The Turkish government must be of two minds about this trading relationship. They understand that most of the benefits from this trade are going to its Kurdish region, which is impoverished as a result of 30 years of fighting an insurgency. Improving the quality of life for those living in its Kurdish region could either decrease the intensity of the desire for independence or provide increased funding to separatists for carrying on the fight. If Kurdistan can remain part of a federated Iraq, it might provide a model for Turkish Kurds as well, who will see that prosperity and peace can be achieved through autonomy rather than separation. These are very ticklish political problems that will take great wisdom and patience to work through. KRG leaders have brilliantly walked this treacherous path so far.
Turkish workers in Kurdistan may be the catalysts for a future solution. They are eyewitnesses to what is happening in Kurdistan. They can see a future that few dreamed possible a decade ago. Birch reports:
“Turkish trade with Iraq reached $3 billion in 2006 and ‘could top $5 billion this year,’ Turkey’s trade minister, Kursad Tuzmen, told about 500 Turkish and Iraqi businessmen at an Iraqi trade fair last month. Much of that money is flowing to Turkey’s mainly Kurdish southeast, a region impoverished by two decades of war against separatist Kurds. ‘This border is our lifeline,’ says Abdulkadir Sir, a taxi driver who used to make a living as a smuggler. A builder from the Turkish Kurdish town of Bitlis, now in Irbil, Faysal Ozdemir is another one whose bank account has benefited. ‘Back home, I’d be lucky to earn [$460] a month,’ he said. Here, he earns $2,000. Qualified Turkish engineers working in northern Iraq can expect monthly salaries of at least $5,000, more than twice what they would earn in Turkey. ‘It’s hard being away from home, but the money makes it worthwhile,’ says Seyhmus Gurbuz, a waiter at one of the Turkish-run restaurants. He’s one of an estimated 15,000 Turkish citizens — most of them Kurds — working in Iraqi Kurdistan.”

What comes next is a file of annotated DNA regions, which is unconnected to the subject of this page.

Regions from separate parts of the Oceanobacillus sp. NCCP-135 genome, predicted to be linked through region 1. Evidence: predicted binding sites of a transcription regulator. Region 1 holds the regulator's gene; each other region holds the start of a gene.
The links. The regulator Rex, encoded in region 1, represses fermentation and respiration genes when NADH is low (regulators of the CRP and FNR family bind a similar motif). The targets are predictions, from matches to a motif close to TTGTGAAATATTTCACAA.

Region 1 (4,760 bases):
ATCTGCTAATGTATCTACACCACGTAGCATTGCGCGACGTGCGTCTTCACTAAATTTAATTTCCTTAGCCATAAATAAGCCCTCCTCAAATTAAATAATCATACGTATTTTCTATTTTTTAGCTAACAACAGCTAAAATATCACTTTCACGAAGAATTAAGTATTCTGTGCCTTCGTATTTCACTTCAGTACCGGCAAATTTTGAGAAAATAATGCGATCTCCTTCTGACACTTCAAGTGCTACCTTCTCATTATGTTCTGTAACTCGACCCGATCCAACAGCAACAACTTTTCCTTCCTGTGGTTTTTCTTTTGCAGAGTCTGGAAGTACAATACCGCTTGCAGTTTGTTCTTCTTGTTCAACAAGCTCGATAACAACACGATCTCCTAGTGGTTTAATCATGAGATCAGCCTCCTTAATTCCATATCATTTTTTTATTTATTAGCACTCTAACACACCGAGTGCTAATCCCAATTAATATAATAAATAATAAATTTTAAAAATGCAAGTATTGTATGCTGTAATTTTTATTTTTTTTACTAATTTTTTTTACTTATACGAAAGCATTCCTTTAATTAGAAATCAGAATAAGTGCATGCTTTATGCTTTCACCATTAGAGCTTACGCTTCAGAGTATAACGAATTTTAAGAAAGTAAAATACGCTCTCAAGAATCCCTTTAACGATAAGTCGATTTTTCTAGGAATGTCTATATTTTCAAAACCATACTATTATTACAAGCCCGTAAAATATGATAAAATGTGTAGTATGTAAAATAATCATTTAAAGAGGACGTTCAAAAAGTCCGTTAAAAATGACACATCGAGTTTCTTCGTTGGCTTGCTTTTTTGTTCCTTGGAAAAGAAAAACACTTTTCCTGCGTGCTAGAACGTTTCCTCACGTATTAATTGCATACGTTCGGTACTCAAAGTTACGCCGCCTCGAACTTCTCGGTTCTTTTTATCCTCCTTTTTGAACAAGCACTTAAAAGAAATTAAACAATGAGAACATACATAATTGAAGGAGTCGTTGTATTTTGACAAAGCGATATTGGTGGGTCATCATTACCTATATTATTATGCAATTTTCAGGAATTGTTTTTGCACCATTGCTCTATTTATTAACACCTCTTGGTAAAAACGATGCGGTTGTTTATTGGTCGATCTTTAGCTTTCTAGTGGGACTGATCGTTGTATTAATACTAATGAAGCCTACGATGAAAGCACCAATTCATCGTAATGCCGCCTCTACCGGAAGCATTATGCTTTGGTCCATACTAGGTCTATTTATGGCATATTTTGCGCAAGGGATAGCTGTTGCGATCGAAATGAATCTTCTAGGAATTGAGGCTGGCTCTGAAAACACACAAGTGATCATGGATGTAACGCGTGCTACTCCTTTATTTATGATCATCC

According to Birch, not everyone sees the future as rosy as I’m painting it. He reports that some Turkish companies have left Kurdistan having been scared away by fears of a Turkish invasion. This is where the Kurds believe their strong support of the U.S. will pay off and why they don’t want to see U.S. forces withdraw from Iraq. As long as U.S. forces are nearby, they suspect that Turkey will be hesitant to mount any serious attack against Kurdistan. Open combat between Turkey and Kurdistan would be disastrous for the region. As I noted in the post mentioned at the beginning of this one, the U.S. is counting on Kurdistan being the model of “what can be” if security and investment can be brought to the rest of Iraq. It could also be the model for Kurds in Turkey.
Kurdistan’s current reliance on trade with Turkey is bound to continue, but too great a reliance on any single trading source is not a resilient strategy. Enterra Solutions is trying to show how trading relationships can be expanded so that Kurdistan can be more resilient should tensions rise and, as a result, trading with Turkey is adversely affected. In the long run, trade relationships with the Kurdish region of Turkey will continue and strengthen. Geography and ethnic ties drive this relationship. Turkey’s government must understand that these ties are going to strengthen and that trying to curtail them will result in more problems for them not fewer. Let’s hope cooler heads carry the day and peace and prosperity rather than tension and turmoil define the region’s future.